Dr. Struble knew that this is what she wanted to do and immediately applied to PT school at the University of Scranton, where she received her MPT, and later, DPT. She was hired by her final clinical affiliation site and began work immediately after graduation. Dr. Struble’s first job included clinical work in outpatient orthopedics, as well as lymphedema therapy. Dr. Struble’s passion for lymphedema therapy was related to a personal connection to the condition. Her grandmother was diagnosed with breast cancer while she was in high school, and she developed lymphedema in her arm. This drove Dr Struble to learn more about lymphedema while she was completing the graduate component of PT school. She published a research article as a student about the benefits of physical therapy interventions for patients with lymphedema, and during her first months of employment, she attended the specialized lymphedema training course needed for clinical practice.  This first job really served as a catapult for launching her career as a lymphedema therapist. 

“Life happened,” as Dr. Struble discussed the second stage of her career, where she got married, had kids, and moved to New York. Dr. Struble began working for Burke Rehabilitation Hospital where she held a dual role as a lymphedema therapist part time, and then at New York Presbyterian where she worked in the behavioral health and psychiatric hospital in Westchester. Dr. Struble worked primarily in mental health and psychiatry for an extended period of time. After doing this for a while, she decided she’d focus primarily on the psychiatric area that she had been working in, as she enjoyed it. This was a real interdisciplinary team and there was a lot of opportunity as a PT to contribute to patient care. At this point Dr. Struble was finishing her PhD at Seton Hall University and did her dissertation in the psychiatric area at New York Presbyterian Westchester. She utilized a core physical therapy assessment, the Timed Up and Go test, to measure fall risk for geriatric patients with psychiatric illness. It was the first time that this PT test was applied to this special patient population. She felt that her research helped contribute to enhanced patient care at the hospital as well as the knowledge gap within the PT literature.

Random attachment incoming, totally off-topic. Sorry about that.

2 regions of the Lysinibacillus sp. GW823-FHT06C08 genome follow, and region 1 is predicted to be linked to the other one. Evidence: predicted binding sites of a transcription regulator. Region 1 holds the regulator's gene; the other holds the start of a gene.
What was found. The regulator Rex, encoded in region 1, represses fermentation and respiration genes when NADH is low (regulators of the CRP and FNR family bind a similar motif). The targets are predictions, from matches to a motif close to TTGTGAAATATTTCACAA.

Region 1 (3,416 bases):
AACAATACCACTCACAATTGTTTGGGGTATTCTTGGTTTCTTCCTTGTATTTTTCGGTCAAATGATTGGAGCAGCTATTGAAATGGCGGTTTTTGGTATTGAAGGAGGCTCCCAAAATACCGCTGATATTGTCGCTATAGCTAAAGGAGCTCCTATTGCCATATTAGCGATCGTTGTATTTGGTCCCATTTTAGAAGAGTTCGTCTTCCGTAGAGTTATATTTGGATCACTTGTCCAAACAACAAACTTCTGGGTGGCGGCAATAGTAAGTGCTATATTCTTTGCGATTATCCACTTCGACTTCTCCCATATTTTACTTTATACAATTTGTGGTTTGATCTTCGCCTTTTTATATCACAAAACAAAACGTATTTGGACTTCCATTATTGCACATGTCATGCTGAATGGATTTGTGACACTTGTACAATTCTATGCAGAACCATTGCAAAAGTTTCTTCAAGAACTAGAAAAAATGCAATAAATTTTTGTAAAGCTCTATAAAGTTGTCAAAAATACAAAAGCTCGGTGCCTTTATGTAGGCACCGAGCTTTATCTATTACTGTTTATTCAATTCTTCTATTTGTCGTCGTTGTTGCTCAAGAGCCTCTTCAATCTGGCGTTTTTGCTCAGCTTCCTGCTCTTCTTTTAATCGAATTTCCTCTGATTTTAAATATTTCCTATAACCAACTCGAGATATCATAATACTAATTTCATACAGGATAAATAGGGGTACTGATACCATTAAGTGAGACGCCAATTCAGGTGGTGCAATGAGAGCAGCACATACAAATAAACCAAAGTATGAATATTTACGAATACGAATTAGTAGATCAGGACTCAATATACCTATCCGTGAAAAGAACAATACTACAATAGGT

Dr. Struble moved on after completing her PhD because she wanted to assume a clinical leadership position. As a result, she found herself back at Burke Rehab where she was hired as the Cardiopulmonary Program Director. Her role was to grow the program and mentor the therapists and clinicians. Simultaneously while doing this, Dr. Struble was also teaching. She was a part time PT instructor at both Mercy College and New York Medical College. At New York Medical College, she taught a more advanced class called “Clinical Decision Making for Complex Patients.” This class focused heavily on psychosocial elements of care, which is something that she is very passionate about. It also incorporated a large part of her lymphedema content. This course pulled all of her specialty areas of practice together and helped her work directly with students to foster decision making beyond a bio-medical focus. 

Dr. Struble is a true PT through and through. Outside of the hospital, she loves to work out and stay healthy. Her favorite activity is running. She isn’t the only sports enthusiast; Dr. Struble is a sports mom to the core. She has two daughters that play a wide range of sports and currently spends most of her free time driving her younger daughter to practices and games. Her older daughter plays lacrosse at the University of Arizona. She and her husband love to watch their daughters play sports, and they rarely miss a game. Beyond her athletic past times, she is also an avid reader.

“Alone we can do so little; together we can do so much.” -Helen Keller